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Tests for the American Colleges and Universities Enrollment
US colleges and universities require that all their applicants take one or more standardized tests. The purpose of the most standardized tests consists in measuring a student's skills, rather than a student's amount of knowledge. Moreover, the function of the tests is to give colleges a way to evaluate all their applicants on an equal level. They embrace the SAT (Scholastic Aptitude Test), ACT test, GRE (Graduate Record Examination), and GMAT (Graduate Management Admission Test). Additionally, applicants who are not Americans are required to also take the TOEFL (Test of English as Foreign Language).

Generally, international students applying for an undergraduate program will be demanded to take the TOEFL and the SAT I tests as well as the SAT II. Moreover, there exist many schools that accept the ACT instead of the SAT I. Furthermore, graduate students applying to an arts or science program will be required to take either the TOEFL or the GRE. Graduate students applying to a business program are demanded to take the TOEFL and the GMAT. Some details and peculiarities may be seen below.

This test may be of two types: paper-based (administered on predetermined dates) and computer-based (taken on an appointment basis). Usually, it consists of mostly multiple-choice questions and comprises four sections: listening (designed to test learners understanding of English as it is spoken in America; the task consists in listening to dialogues, conversations and speeches using headphones); structure (for testing the ability to understand written English); reading (dedicated to test learners understanding of written passages); writing (asks students to write an essay in English).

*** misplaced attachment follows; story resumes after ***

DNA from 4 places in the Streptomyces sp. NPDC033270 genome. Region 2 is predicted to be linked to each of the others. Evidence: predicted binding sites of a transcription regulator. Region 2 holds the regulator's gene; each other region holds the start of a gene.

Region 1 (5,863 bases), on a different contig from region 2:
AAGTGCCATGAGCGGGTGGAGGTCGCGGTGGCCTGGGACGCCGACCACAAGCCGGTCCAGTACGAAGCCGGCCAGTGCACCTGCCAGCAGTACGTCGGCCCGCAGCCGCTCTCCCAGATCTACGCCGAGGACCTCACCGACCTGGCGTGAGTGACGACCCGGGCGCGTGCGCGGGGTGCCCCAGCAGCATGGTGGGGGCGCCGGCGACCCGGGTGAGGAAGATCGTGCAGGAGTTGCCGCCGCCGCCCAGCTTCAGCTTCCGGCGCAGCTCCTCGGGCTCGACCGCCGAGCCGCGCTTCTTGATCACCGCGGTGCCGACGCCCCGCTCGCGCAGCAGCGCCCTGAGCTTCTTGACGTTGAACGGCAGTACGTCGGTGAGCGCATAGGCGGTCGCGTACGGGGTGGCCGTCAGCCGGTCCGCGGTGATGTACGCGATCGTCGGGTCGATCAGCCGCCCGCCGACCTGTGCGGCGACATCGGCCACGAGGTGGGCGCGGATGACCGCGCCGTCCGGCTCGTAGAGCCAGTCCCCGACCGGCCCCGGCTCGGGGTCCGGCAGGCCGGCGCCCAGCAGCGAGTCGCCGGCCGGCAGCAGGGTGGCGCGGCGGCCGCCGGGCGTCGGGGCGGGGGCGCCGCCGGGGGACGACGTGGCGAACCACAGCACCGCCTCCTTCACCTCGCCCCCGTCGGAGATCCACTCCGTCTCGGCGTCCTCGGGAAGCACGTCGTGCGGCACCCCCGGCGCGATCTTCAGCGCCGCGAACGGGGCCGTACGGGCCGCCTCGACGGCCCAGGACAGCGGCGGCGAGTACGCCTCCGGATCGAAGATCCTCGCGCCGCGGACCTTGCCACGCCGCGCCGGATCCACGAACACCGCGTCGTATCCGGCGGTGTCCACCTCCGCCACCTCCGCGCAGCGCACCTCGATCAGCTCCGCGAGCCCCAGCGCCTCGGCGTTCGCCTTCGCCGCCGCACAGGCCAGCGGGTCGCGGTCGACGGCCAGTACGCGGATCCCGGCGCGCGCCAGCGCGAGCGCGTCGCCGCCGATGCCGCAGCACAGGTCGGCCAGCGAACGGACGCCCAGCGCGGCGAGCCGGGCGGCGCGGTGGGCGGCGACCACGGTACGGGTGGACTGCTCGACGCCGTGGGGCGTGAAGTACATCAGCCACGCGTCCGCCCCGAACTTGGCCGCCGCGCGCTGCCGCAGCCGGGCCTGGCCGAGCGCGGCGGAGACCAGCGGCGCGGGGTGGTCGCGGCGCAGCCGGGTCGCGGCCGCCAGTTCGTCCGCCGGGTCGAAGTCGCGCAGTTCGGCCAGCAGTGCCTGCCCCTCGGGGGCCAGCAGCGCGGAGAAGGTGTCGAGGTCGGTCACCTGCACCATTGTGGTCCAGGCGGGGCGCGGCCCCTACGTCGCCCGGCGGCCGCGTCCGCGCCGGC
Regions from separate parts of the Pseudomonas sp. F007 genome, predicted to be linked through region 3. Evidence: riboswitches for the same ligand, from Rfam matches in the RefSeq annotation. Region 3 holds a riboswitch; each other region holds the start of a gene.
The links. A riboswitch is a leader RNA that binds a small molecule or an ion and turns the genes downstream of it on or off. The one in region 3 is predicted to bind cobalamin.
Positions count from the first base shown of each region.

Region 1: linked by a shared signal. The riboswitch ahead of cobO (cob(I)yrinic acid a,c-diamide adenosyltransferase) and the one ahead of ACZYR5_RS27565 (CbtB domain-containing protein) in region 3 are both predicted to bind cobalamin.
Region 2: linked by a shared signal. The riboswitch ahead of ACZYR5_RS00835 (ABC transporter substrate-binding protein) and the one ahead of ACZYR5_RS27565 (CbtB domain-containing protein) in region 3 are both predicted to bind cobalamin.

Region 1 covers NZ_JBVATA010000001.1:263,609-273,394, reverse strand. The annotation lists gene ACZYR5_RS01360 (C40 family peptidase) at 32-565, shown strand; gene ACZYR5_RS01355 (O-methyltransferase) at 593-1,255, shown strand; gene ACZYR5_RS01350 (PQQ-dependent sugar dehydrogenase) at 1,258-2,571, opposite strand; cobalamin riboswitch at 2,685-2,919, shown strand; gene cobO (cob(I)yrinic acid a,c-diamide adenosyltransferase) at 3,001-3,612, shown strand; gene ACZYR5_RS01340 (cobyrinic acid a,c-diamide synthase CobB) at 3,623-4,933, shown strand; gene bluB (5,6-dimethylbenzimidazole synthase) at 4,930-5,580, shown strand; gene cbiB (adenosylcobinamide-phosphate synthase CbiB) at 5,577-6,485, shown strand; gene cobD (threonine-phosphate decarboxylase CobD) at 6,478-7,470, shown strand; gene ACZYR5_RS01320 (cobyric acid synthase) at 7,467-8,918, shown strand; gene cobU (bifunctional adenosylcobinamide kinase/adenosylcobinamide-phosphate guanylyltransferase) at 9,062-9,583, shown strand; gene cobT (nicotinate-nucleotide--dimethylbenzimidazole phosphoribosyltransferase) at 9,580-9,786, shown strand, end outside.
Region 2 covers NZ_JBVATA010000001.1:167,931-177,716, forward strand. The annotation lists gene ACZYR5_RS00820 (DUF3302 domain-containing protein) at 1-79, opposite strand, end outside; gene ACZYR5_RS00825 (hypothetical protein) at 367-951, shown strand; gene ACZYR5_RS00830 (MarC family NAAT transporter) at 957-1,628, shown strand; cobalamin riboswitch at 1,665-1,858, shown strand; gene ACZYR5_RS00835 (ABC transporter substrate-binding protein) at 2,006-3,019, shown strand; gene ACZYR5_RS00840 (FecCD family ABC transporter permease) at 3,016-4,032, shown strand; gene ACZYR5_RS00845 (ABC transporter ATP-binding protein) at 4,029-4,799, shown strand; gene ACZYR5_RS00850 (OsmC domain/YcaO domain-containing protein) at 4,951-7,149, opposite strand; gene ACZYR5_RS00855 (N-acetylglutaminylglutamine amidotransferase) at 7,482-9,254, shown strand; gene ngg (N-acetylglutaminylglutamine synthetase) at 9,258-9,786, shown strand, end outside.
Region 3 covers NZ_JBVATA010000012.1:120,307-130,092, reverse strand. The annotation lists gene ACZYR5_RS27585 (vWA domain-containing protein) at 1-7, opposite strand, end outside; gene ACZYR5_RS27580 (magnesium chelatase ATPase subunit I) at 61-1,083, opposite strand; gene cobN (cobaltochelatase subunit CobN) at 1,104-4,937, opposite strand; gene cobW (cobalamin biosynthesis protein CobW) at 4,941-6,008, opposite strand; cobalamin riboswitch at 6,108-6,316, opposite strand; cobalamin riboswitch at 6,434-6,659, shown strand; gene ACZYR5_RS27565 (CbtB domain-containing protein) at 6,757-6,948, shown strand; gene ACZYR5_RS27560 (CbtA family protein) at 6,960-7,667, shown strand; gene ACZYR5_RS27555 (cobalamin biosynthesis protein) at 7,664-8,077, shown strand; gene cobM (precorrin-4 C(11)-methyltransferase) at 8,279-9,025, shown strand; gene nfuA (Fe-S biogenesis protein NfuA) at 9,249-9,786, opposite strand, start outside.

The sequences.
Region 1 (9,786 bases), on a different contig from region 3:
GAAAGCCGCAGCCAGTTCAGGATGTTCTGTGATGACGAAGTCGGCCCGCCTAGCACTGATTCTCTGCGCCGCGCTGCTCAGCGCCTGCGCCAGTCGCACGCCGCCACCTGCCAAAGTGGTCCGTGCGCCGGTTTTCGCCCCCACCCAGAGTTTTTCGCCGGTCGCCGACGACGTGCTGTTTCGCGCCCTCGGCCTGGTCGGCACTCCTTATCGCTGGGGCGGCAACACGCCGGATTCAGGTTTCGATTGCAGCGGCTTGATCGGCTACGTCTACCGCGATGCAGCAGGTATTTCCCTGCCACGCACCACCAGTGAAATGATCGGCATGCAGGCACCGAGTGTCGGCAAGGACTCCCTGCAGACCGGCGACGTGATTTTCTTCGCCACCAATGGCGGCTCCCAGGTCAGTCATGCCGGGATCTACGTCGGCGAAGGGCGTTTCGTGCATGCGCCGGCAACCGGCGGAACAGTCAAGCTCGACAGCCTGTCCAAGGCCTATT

There exists two versions of the SAT test: SAT I or Reasoning Test (designed to evaluate students mathematical and verbal skills; consists mostly of multiple-choice questions in the math and verbal sections; the verbal part falls into such categories as analogies (tests knowledge of the meanings of words and ability to see relationships in pairs of words), sentence completions (checks knowledge of the meanings of words and ability to understand how different elements in a sentence fit together logically), and critical reading (measures the ability to read a passage and think about it)) and SAT II (contains 22 separate tests called Subject Tests where each one covers a specific area such as world history, Spanish, or chemistry).

This type of test consists of multiple-choice questions covering four areas: English; mathematics; reading; and scientific reasoning.

The GRE General Test, being similar to SAT I, is designed to measure the reasoning skills, rather than the knowledge of any specific subject matter. It includes eight different subject areas: biochemistry, cell and molecular biology; biology; chemistry; computer science; literature in English; mathematics; physics; and psychology. Moreover, it offers a Writing Assessment test that asks more challenging questions than the General Test.

Such test checks learners mathematical, verbal and analytical writing skills. Being a computer-based test, GMAT consists of both multiple-choice and essay questions.